“No, it will probably have to wait til summer.” Ellipses mom says definitively. “But we both really appreciate the offer!” I am pretty sure I am being snubbed, but can’t fathom why. How can my reputation preceed me at this school? How can anyone snub my adorable girl? I mouth the words ‘fuck off’ into the receiver, “Hmmkay, let’s touch base then.” I hang up and yell to Veronica, “You need to find a different friend at school for your playdate. Ellipses isn’t going to work out!”

I decide to plan a playdate for her and I while Jack is visiting. We will make cookies so the house will smell like vanilla when Jack’s mom comes to pick him up, and he will tell his mom, “Ivan’s mom makes the best cookies!” Volunteer that.


11 thoughts on “Playdates”

  1. a couple years back we had a playdate with one of Jack’s pals from school. He comes into our apartment and first thing he says is, ” WHOA, it’s so messy!” and that’s after we made a conscious effort to slick up the place. *sigh*.

    1. Mollie, the real horror show is my car. Once we had a kid who dared to ask “Why is your car so MESSY?” and I whirled around in my seat and said, with a broad, crazy woman smile, “Because I’m a bad, bad mommy.” Shut them right up!

      1. Jen I love this! I can so relate – raising kids in Sartell. As if raising kids isn’t hard enough…

  2. Hooray, I’m so glad I’m the not the only one who has playdate issues! Sorry you got snubbed; happened to my son too when a classmate’s mom claimed he was too young to have a playdate in, um, 2nd grade. And for days I wondered whether the mom was weird or whether she had some personal problem with me.

    And I, too, have had children tell me my house/car is messy. I’m going to use your line next time. In fact, I hope a child DOES say that to me soon. Anyway, since we both approach playdates with trepidation, you should bring the kids over to my place tomorrow p.m. for a non-trepidation playdate, if you’re not busy. We have swim lessons until 11:30, anytime thereafter is fine.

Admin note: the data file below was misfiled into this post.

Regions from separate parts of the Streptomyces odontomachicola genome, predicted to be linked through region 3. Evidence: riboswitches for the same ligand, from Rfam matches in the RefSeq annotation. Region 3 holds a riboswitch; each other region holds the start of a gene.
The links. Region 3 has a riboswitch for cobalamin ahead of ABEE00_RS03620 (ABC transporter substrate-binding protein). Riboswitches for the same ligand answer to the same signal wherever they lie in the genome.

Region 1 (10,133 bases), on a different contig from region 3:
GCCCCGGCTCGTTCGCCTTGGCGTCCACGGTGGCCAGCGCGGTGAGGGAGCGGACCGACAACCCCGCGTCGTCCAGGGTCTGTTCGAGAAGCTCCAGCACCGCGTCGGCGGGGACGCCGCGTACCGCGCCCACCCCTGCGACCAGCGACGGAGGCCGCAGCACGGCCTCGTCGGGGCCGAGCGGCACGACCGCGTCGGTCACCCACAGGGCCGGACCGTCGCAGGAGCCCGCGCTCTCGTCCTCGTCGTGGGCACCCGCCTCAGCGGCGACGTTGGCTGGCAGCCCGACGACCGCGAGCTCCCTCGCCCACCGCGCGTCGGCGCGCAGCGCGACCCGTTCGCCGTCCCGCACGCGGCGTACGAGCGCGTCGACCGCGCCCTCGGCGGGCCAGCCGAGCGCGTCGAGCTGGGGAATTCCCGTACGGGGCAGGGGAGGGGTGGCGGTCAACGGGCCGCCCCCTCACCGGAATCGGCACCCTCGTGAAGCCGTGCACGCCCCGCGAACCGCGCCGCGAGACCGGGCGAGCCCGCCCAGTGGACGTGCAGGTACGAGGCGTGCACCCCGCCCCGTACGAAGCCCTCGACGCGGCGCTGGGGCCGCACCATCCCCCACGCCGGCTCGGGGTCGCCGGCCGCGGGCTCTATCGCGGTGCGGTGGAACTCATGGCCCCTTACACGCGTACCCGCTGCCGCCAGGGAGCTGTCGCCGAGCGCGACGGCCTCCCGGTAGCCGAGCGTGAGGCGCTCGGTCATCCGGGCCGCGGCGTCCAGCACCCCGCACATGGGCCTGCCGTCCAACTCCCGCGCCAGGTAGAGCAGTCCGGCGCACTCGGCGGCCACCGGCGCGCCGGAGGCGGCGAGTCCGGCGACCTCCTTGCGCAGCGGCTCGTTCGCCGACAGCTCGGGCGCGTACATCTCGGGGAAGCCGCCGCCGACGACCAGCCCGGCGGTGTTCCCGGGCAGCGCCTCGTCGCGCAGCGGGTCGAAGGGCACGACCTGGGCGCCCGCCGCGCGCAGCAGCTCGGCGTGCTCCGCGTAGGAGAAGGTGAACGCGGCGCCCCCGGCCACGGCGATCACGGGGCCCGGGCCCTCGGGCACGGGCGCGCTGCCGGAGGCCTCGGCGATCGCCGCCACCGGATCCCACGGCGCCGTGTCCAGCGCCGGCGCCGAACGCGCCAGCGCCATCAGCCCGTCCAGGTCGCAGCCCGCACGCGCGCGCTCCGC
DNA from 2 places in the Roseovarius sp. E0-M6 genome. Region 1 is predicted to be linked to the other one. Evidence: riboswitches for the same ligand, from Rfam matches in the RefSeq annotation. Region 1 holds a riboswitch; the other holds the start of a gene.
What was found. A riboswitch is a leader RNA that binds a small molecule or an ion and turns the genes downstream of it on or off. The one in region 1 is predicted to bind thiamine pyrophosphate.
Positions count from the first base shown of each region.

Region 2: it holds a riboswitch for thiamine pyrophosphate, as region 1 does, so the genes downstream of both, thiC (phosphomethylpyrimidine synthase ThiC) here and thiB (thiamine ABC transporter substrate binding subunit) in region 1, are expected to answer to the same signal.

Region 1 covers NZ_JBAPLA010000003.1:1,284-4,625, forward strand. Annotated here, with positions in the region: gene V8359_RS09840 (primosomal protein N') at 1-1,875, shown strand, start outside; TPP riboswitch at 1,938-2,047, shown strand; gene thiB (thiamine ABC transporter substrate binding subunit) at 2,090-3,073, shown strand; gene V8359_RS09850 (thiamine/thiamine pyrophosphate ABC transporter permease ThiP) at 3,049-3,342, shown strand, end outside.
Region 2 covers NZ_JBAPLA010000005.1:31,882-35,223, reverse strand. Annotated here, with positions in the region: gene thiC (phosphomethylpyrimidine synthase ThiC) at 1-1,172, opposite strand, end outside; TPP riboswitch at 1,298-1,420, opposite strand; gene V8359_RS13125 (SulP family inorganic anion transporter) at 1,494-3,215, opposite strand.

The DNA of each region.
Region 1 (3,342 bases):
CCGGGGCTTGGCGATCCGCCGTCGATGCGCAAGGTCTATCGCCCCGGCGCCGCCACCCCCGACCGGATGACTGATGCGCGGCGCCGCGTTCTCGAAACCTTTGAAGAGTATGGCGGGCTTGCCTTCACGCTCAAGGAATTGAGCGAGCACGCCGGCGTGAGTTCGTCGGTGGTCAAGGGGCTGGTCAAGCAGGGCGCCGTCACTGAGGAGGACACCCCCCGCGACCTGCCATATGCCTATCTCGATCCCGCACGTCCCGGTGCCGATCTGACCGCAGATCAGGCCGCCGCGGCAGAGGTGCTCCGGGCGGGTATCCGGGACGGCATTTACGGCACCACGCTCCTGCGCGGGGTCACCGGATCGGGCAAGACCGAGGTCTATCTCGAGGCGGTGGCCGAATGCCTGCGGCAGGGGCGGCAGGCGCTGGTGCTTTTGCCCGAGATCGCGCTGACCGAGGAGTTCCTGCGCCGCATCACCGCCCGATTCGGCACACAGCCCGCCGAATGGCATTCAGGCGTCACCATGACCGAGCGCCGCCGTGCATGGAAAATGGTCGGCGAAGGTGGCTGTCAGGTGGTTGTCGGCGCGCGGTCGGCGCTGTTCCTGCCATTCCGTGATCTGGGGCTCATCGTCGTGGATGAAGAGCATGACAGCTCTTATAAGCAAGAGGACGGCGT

3. June Clever is long dead and laughing at us whether she is in heaven, hell or just the hell she has left us less-than-perfect mortal parents.

    Yes, it is one thing to wonder if you are being rejected by a potential date or just that it’s not working out or not possible and you think, oh well. I’m fine on my own or someone else will come or it just is what it is. Our kids don’t even have to be in a friendship for this kind of disconnect to break our hearts, even if it’s just because it just isn’t working out.

  4. For my last playdate, I just laid it on the line and told the unknown mother, “We have two cats, in case anyone is allergic. And I’m a terrible housekeeper, in case you have standards.” She worked out lovely. All you need is a few keepers, but the vetting process is brutal.

  5. Sometimes I think I am missing out by not having children. And some days, I don’t.

    Its a good thing I have friends like you who remind me of both types of days….

  6. Don’t ever stop writing this blog. It makes me feel like I still get to see you often (which I sadly do not). Great stuff.